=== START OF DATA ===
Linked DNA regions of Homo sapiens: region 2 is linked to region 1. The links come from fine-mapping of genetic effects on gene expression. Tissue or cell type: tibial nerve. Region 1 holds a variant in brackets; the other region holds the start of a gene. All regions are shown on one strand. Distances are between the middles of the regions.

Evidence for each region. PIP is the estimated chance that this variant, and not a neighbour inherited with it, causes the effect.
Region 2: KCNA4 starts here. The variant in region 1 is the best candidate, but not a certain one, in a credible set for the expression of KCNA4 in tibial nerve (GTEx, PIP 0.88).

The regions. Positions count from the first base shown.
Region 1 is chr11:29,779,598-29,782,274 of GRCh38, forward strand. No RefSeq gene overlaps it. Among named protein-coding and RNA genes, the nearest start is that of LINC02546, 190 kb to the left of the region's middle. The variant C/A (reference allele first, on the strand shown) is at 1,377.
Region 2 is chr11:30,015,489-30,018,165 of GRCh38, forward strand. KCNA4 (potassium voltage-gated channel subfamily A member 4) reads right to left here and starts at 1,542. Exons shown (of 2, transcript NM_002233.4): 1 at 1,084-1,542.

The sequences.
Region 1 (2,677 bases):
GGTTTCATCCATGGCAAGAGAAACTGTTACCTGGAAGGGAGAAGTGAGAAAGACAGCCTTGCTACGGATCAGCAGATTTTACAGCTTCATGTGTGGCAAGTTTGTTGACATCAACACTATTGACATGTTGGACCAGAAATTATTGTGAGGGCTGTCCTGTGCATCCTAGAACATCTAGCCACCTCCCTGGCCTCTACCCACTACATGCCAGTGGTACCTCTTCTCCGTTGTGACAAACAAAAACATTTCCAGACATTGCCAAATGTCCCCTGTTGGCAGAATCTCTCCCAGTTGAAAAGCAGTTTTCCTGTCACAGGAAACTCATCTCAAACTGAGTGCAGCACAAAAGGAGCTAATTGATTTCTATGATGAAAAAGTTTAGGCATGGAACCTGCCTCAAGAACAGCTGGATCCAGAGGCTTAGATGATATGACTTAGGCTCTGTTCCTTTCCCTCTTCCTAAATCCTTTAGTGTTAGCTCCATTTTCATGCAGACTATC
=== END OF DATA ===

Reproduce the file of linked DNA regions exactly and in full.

Linked DNA regions of Homo sapiens: region 2 is linked to region 1. The links come from fine-mapping of genetic effects on gene expression. Tissue or cell type: tibial nerve. Region 1 holds a variant in brackets; the other region holds the start of a gene. All regions are shown on one strand. Distances are between the middles of the regions.

Evidence for each region. PIP is the estimated chance that this variant, and not a neighbour inherited with it, causes the effect.
Region 2: KCNA4 starts here. The variant in region 1 is the best candidate, but not a certain one, in a credible set for the expression of KCNA4 in tibial nerve (GTEx, PIP 0.88).

The regions. Positions count from the first base shown.
Region 1 is chr11:29,779,598-29,782,274 of GRCh38, forward strand. No RefSeq gene overlaps it. Among named protein-coding and RNA genes, the nearest start is that of LINC02546, 190 kb to the left of the region's middle. The variant C/A (reference allele first, on the strand shown) is at 1,377.
Region 2 is chr11:30,015,489-30,018,165 of GRCh38, forward strand. KCNA4 (potassium voltage-gated channel subfamily A member 4) reads right to left here and starts at 1,542. Exons shown (of 2, transcript NM_002233.4): 1 at 1,084-1,542.

The sequences.
Region 1 (2,677 bases):
GGTTTCATCCATGGCAAGAGAAACTGTTACCTGGAAGGGAGAAGTGAGAAAGACAGCCTTGCTACGGATCAGCAGATTTTACAGCTTCATGTGTGGCAAGTTTGTTGACATCAACACTATTGACATGTTGGACCAGAAATTATTGTGAGGGCTGTCCTGTGCATCCTAGAACATCTAGCCACCTCCCTGGCCTCTACCCACTACATGCCAGTGGTACCTCTTCTCCGTTGTGACAAACAAAAACATTTCCAGACATTGCCAAATGTCCCCTGTTGGCAGAATCTCTCCCAGTTGAAAAGCAGTTTTCCTGTCACAGGAAACTCATCTCAAACTGAGTGCAGCACAAAAGGAGCTAATTGATTTCTATGATGAAAAAGTTTAGGCATGGAACCTGCCTCAAGAACAGCTGGATCCAGAGGCTTAGATGATATGACTTAGGCTCTGTTCCTTTCCCTCTTCCTAAATCCTTTAGTGTTAGCTCCATTTTCATGCAGACTATC